Devotion and Fanaticism - A response to Squigglycomments powered by Disqus
Posted on Tuesday, May 5 2009 @ 17:06:20 PST
Squiggly's post ("Calling the Kettle Black") inspired this post.
So, the fanboy (http://redwing.hutman.net/~mreed/warriorshtm/fanboy.htm). I find it interesting that this sort of behavior is indulged in at all. I could easily come up with a 'how everyone else is a stupid jerk but me' list of fanboy behavior. It would be highly indecent, of course, and also fraudulent; I am no better than anyone else with respect to that and I acknowledge that. I will not do this, any examples will be my own foolishness, not of others.
Before I may formally begin, I wish to point out my agreements with, and objections to, Squiggly's post.
1) "Like it or not, you're a fanboy for something." --Squiggly
I disagree with this for an essentially epistemological reason. It makes an a priori assumption about something which is only really known empirically. While I am willing to point to those who claim to have no ideology yet maintain vociferous presence in political debate as being pretentious frauds, this cuts somewhere deeper and broader into human nature and experience and I am not willing to make such an assumption.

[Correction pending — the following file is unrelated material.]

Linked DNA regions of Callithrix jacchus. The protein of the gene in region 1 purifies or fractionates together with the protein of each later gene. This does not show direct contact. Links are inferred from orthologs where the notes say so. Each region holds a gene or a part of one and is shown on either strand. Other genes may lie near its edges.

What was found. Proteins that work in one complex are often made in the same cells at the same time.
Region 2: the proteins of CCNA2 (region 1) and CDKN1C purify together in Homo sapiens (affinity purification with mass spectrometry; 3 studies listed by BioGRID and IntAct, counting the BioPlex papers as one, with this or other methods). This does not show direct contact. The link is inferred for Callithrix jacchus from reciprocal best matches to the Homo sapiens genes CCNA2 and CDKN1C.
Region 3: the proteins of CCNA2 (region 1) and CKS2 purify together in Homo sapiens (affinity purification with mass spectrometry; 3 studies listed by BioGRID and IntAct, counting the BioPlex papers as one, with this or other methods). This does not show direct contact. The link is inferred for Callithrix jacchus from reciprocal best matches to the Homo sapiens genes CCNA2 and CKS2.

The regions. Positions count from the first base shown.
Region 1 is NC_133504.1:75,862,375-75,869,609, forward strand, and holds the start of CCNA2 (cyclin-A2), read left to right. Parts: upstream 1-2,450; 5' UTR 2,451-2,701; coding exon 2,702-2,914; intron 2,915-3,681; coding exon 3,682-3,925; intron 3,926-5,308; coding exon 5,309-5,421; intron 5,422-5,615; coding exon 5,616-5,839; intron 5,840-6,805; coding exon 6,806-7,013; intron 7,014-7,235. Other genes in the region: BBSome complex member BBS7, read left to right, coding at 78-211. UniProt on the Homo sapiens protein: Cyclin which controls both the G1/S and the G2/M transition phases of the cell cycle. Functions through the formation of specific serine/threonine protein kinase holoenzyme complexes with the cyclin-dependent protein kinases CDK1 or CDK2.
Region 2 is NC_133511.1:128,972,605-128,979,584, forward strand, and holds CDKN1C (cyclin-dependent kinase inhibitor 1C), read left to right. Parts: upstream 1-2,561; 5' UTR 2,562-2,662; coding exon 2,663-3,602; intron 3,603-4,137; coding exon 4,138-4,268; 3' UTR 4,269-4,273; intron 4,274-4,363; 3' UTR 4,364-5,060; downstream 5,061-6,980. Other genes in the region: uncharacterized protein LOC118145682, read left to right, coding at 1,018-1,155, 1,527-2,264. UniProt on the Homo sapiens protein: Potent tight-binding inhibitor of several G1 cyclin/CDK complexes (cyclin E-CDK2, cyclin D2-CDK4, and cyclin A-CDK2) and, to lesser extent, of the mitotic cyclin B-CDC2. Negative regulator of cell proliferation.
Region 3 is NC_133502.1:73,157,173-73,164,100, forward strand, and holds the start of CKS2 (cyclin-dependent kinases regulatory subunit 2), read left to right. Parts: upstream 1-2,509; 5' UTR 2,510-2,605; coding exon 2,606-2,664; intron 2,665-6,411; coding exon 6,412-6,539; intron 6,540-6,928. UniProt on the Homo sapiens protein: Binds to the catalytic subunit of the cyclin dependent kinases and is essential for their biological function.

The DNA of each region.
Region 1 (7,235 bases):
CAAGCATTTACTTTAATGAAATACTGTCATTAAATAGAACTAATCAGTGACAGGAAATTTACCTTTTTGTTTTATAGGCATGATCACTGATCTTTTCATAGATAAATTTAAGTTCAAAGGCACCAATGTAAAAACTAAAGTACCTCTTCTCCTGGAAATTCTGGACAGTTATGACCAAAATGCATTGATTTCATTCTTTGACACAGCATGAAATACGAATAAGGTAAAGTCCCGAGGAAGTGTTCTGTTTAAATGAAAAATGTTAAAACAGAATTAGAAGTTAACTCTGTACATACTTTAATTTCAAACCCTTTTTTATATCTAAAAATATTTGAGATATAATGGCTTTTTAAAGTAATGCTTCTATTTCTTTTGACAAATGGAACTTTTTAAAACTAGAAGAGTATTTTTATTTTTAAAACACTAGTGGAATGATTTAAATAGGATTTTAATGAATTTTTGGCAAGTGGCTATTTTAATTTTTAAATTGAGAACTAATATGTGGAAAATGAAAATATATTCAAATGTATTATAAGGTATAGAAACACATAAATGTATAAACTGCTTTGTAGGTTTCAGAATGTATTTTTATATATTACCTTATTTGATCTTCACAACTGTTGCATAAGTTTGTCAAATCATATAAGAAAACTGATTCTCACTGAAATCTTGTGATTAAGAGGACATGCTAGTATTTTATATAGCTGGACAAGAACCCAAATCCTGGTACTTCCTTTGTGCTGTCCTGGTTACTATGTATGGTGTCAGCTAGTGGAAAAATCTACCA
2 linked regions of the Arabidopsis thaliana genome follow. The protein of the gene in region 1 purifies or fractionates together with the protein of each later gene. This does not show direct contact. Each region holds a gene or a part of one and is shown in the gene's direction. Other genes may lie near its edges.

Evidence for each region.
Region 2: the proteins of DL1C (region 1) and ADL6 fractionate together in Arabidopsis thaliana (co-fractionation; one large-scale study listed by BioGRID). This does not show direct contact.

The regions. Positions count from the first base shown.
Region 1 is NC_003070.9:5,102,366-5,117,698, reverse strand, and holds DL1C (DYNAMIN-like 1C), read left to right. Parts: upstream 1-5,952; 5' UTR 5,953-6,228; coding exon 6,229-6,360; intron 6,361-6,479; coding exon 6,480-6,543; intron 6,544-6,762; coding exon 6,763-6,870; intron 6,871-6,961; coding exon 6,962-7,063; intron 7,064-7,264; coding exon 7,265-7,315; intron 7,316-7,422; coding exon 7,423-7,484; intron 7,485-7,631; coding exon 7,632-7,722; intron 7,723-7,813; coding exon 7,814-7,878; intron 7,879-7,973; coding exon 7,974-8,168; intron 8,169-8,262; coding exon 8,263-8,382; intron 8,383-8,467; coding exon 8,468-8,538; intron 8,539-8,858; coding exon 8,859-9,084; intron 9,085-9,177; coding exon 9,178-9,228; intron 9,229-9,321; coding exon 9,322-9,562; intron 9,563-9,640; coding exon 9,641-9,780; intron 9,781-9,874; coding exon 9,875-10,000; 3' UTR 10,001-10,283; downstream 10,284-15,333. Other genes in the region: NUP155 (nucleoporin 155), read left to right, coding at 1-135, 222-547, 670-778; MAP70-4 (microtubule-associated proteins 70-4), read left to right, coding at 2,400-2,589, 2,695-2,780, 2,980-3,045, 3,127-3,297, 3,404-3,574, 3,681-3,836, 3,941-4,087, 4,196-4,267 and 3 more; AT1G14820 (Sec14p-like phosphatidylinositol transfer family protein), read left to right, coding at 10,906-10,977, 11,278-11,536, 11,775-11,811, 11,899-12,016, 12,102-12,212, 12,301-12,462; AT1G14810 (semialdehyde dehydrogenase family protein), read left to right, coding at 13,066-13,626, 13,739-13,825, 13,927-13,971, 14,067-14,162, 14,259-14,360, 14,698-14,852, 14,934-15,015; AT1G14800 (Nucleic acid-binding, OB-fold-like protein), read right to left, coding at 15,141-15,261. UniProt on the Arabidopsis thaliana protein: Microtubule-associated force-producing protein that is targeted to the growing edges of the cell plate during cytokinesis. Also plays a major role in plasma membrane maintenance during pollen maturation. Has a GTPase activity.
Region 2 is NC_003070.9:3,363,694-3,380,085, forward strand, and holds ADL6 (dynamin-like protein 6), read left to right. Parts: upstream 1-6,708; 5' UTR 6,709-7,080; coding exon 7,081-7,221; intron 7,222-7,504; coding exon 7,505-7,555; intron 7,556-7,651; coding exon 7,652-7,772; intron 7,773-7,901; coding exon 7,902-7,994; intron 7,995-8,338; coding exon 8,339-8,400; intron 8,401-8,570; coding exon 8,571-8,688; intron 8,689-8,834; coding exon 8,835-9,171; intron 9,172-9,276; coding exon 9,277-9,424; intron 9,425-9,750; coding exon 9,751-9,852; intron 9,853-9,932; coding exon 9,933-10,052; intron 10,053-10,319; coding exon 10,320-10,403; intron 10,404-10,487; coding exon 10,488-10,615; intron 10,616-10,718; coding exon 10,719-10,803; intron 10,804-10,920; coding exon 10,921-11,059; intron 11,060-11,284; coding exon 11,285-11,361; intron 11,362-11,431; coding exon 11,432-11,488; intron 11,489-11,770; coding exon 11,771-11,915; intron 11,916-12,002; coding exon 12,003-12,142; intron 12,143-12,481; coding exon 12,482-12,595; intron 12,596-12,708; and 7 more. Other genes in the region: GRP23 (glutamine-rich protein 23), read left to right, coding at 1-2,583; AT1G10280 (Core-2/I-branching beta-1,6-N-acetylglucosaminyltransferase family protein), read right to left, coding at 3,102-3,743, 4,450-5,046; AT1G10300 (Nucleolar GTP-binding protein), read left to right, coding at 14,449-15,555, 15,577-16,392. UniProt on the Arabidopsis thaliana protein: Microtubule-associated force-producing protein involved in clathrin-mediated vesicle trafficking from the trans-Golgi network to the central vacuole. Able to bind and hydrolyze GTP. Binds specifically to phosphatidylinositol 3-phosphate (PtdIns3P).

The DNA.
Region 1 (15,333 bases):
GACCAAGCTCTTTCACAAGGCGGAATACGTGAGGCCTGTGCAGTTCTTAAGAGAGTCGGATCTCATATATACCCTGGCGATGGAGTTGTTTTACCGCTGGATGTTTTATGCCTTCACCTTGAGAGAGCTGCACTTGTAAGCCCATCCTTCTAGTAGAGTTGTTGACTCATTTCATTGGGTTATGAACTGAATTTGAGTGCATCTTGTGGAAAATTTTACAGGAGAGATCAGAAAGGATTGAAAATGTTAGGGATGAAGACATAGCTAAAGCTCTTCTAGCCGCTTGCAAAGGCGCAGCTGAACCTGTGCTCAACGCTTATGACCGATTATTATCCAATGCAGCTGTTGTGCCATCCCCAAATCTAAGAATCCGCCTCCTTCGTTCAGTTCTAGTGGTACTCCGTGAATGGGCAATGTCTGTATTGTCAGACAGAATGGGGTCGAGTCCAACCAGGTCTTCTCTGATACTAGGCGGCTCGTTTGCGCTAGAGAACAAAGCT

2) "I branch out to other systems now, yeah, but I still love Nintendo, and in fact know more about the company and its history than any healthy person should."
I would add a possible additional symptom of fanboy behavior; the tendency to refer to one's subjective judgments in pseudo-objective terms. For example; instead of saying "Total Annihilation is my favorite RTS game, and I like it better than Starcraft" I would say "Total Annihilation is the best RTS game ever, certainly better than Starcraft" and of course therein lay the problem. By losing the proper context, insane claims start getting made. When it comes to subjective value judgments, this kind of behavior is easy to fall into.
More later, perhaps.
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